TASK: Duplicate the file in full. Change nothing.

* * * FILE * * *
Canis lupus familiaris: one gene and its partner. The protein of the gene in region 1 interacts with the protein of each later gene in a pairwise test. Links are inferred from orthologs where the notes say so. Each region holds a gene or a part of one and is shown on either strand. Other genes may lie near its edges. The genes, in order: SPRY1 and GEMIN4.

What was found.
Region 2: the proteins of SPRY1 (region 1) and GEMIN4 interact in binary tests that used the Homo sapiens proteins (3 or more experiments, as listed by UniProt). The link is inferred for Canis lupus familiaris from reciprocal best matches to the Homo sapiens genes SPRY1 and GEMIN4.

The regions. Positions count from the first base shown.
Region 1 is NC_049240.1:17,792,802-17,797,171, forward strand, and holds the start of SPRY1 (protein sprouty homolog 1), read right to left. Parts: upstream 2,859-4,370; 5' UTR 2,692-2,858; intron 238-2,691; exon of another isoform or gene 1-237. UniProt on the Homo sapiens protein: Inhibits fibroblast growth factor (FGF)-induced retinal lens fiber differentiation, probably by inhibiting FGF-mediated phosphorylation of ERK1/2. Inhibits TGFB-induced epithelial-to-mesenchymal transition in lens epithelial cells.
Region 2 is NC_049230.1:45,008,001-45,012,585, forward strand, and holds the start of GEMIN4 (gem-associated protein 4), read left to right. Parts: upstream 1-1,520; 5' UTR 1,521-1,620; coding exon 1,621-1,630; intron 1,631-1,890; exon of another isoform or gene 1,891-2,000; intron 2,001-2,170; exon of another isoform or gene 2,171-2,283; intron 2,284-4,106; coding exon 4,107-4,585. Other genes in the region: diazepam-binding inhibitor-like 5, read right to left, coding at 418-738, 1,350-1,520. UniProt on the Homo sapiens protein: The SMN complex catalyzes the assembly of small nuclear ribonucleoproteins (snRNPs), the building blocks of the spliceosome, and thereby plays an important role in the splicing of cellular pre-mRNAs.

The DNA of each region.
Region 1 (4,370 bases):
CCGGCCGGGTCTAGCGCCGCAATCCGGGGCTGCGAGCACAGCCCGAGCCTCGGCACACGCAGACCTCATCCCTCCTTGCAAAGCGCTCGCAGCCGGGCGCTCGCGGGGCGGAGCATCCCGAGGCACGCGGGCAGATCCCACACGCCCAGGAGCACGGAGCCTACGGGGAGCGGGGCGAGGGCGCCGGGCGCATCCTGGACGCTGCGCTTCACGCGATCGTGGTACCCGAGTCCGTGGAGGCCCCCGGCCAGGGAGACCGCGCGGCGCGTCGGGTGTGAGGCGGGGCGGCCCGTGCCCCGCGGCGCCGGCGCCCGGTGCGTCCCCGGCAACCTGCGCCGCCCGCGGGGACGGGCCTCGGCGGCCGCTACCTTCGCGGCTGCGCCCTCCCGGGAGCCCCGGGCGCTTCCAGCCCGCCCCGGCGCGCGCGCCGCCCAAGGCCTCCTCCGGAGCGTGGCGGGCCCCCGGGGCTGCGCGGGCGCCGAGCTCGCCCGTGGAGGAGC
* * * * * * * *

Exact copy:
Canis lupus familiaris: one gene and its partner. The protein of the gene in region 1 interacts with the protein of each later gene in a pairwise test. Links are inferred from orthologs where the notes say so. Each region holds a gene or a part of one and is shown on either strand. Other genes may lie near its edges. The genes, in order: SPRY1 and GEMIN4.

What was found.
Region 2: the proteins of SPRY1 (region 1) and GEMIN4 interact in binary tests that used the Homo sapiens proteins (3 or more experiments, as listed by UniProt). The link is inferred for Canis lupus familiaris from reciprocal best matches to the Homo sapiens genes SPRY1 and GEMIN4.

The regions. Positions count from the first base shown.
Region 1 is NC_049240.1:17,792,802-17,797,171, forward strand, and holds the start of SPRY1 (protein sprouty homolog 1), read right to left. Parts: upstream 2,859-4,370; 5' UTR 2,692-2,858; intron 238-2,691; exon of another isoform or gene 1-237. UniProt on the Homo sapiens protein: Inhibits fibroblast growth factor (FGF)-induced retinal lens fiber differentiation, probably by inhibiting FGF-mediated phosphorylation of ERK1/2. Inhibits TGFB-induced epithelial-to-mesenchymal transition in lens epithelial cells.
Region 2 is NC_049230.1:45,008,001-45,012,585, forward strand, and holds the start of GEMIN4 (gem-associated protein 4), read left to right. Parts: upstream 1-1,520; 5' UTR 1,521-1,620; coding exon 1,621-1,630; intron 1,631-1,890; exon of another isoform or gene 1,891-2,000; intron 2,001-2,170; exon of another isoform or gene 2,171-2,283; intron 2,284-4,106; coding exon 4,107-4,585. Other genes in the region: diazepam-binding inhibitor-like 5, read right to left, coding at 418-738, 1,350-1,520. UniProt on the Homo sapiens protein: The SMN complex catalyzes the assembly of small nuclear ribonucleoproteins (snRNPs), the building blocks of the spliceosome, and thereby plays an important role in the splicing of cellular pre-mRNAs.

The DNA of each region.
Region 1 (4,370 bases):
CCGGCCGGGTCTAGCGCCGCAATCCGGGGCTGCGAGCACAGCCCGAGCCTCGGCACACGCAGACCTCATCCCTCCTTGCAAAGCGCTCGCAGCCGGGCGCTCGCGGGGCGGAGCATCCCGAGGCACGCGGGCAGATCCCACACGCCCAGGAGCACGGAGCCTACGGGGAGCGGGGCGAGGGCGCCGGGCGCATCCTGGACGCTGCGCTTCACGCGATCGTGGTACCCGAGTCCGTGGAGGCCCCCGGCCAGGGAGACCGCGCGGCGCGTCGGGTGTGAGGCGGGGCGGCCCGTGCCCCGCGGCGCCGGCGCCCGGTGCGTCCCCGGCAACCTGCGCCGCCCGCGGGGACGGGCCTCGGCGGCCGCTACCTTCGCGGCTGCGCCCTCCCGGGAGCCCCGGGCGCTTCCAGCCCGCCCCGGCGCGCGCGCCGCCCAAGGCCTCCTCCGGAGCGTGGCGGGCCCCCGGGGCTGCGCGGGCGCCGAGCTCGCCCGTGGAGGAGC